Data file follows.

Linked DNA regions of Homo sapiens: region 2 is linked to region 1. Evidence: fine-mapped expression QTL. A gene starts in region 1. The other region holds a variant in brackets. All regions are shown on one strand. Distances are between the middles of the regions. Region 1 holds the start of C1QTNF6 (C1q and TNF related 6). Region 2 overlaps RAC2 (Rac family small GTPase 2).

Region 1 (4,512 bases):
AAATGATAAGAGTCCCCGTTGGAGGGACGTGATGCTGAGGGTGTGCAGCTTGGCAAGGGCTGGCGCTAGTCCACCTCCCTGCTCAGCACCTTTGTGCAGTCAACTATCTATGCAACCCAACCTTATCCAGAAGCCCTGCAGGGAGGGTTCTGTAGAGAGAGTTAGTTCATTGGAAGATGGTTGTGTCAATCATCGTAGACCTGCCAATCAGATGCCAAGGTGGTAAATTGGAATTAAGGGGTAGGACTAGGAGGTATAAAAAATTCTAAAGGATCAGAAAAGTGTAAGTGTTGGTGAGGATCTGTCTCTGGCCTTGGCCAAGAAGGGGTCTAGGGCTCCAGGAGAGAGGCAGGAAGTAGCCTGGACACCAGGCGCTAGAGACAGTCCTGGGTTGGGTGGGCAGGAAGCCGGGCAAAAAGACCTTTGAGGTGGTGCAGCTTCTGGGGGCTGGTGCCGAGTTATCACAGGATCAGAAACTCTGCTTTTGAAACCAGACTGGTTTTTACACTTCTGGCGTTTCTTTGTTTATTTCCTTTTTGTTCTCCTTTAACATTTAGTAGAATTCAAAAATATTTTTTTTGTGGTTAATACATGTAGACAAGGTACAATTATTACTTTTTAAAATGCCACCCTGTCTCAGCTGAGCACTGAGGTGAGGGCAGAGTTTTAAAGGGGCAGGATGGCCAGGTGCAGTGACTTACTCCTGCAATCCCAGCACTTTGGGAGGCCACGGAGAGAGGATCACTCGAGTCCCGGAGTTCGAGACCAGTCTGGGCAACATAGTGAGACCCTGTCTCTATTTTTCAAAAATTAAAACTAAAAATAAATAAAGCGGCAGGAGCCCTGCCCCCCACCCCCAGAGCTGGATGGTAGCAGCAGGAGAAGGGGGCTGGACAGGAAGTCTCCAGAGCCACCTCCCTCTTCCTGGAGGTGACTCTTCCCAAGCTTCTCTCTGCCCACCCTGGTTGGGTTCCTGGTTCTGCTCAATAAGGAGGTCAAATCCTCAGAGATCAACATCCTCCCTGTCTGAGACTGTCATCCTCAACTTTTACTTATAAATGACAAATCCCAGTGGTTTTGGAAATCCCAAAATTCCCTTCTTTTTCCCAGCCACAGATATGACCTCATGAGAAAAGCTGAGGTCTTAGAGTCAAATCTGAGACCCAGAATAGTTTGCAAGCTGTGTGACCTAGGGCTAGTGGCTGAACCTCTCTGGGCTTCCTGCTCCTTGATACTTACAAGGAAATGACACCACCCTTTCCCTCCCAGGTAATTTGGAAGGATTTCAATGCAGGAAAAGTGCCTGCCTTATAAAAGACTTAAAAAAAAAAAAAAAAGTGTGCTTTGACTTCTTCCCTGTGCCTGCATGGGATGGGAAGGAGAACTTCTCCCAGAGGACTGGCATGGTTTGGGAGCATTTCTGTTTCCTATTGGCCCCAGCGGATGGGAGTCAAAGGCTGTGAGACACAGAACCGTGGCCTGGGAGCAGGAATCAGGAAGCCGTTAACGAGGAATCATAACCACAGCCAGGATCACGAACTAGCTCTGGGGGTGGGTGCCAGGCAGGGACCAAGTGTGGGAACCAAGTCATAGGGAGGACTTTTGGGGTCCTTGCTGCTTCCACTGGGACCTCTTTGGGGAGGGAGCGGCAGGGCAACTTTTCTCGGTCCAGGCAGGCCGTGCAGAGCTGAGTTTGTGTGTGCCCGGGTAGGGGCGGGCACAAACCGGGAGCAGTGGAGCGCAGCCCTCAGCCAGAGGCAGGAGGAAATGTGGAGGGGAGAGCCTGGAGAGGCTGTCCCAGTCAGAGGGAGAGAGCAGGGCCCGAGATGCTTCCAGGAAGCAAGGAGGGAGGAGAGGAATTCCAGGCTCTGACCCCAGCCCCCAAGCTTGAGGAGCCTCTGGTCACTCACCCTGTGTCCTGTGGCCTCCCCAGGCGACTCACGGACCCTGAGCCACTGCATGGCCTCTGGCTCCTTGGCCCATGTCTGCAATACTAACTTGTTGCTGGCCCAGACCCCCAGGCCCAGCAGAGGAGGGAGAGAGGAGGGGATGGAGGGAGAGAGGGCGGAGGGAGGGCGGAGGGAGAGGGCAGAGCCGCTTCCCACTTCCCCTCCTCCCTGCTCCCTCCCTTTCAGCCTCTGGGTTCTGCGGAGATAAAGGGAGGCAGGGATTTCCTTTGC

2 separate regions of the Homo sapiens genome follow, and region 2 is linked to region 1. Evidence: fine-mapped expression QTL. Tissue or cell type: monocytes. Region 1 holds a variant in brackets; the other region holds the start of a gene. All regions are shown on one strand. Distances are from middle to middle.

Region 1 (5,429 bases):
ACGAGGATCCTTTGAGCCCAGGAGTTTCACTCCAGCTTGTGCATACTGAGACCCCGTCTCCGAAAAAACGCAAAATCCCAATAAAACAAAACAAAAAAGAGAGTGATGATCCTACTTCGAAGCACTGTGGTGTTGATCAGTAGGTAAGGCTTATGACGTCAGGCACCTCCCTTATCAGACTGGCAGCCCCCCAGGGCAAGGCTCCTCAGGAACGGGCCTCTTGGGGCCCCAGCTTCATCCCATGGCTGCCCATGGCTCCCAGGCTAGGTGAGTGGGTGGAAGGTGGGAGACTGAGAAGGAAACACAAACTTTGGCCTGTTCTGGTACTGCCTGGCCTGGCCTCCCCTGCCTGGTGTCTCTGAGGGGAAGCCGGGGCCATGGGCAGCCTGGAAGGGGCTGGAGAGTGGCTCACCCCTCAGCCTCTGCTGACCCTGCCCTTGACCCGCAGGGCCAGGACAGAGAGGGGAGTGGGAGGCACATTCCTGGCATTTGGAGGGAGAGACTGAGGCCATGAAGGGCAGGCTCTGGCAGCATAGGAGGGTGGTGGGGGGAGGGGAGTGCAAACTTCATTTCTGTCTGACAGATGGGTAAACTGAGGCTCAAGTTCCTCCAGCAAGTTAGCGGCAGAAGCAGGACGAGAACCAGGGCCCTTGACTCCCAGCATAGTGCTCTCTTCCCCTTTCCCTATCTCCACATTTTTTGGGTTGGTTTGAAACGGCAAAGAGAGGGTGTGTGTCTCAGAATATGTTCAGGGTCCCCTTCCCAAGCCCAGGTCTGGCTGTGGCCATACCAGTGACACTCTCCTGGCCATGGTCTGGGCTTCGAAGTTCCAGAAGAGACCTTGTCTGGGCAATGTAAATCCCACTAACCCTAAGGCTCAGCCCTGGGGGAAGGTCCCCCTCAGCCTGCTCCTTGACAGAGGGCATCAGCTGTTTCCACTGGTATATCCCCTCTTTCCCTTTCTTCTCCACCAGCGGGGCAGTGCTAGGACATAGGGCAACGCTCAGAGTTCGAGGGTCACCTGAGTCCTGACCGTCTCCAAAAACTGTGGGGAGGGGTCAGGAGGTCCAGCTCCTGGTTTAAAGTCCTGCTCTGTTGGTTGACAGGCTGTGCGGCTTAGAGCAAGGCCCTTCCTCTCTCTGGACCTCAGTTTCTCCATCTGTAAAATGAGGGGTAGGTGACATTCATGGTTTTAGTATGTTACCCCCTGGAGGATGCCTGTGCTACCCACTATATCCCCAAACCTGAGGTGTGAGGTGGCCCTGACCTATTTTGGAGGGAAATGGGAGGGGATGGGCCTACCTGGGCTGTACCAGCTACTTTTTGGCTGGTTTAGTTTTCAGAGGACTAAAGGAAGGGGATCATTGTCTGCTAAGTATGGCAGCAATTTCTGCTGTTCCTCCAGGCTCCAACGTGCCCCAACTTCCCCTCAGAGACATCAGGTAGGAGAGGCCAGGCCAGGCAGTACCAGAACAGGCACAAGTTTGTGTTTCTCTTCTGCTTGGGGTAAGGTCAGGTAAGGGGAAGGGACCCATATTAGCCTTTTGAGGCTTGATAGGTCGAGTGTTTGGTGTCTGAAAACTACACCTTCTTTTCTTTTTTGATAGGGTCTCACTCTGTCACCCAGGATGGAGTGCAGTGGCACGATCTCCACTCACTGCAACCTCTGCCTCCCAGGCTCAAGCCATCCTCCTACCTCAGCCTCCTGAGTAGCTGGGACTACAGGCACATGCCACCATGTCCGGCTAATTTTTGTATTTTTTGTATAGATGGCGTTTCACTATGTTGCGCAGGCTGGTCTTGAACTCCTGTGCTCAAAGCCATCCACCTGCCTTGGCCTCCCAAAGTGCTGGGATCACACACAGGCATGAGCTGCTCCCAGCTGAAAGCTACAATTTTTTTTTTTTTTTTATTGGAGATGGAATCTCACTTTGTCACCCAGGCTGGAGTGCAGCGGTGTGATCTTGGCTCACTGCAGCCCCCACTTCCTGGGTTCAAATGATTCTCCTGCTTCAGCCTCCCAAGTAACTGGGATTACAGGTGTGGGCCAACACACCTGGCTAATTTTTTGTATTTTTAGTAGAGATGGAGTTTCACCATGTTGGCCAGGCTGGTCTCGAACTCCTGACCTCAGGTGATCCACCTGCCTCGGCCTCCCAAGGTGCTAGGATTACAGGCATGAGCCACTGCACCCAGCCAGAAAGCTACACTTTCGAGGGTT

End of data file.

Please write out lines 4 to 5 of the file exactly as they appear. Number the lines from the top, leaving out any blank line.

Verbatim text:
2 separate regions of the Homo sapiens genome follow, and region 2 is linked to region 1. Evidence: fine-mapped expression QTL. Tissue or cell type: monocytes. Region 1 holds a variant in brackets; the other region holds the start of a gene. All regions are shown on one strand. Distances are from middle to middle.

Region 1 (5,429 bases):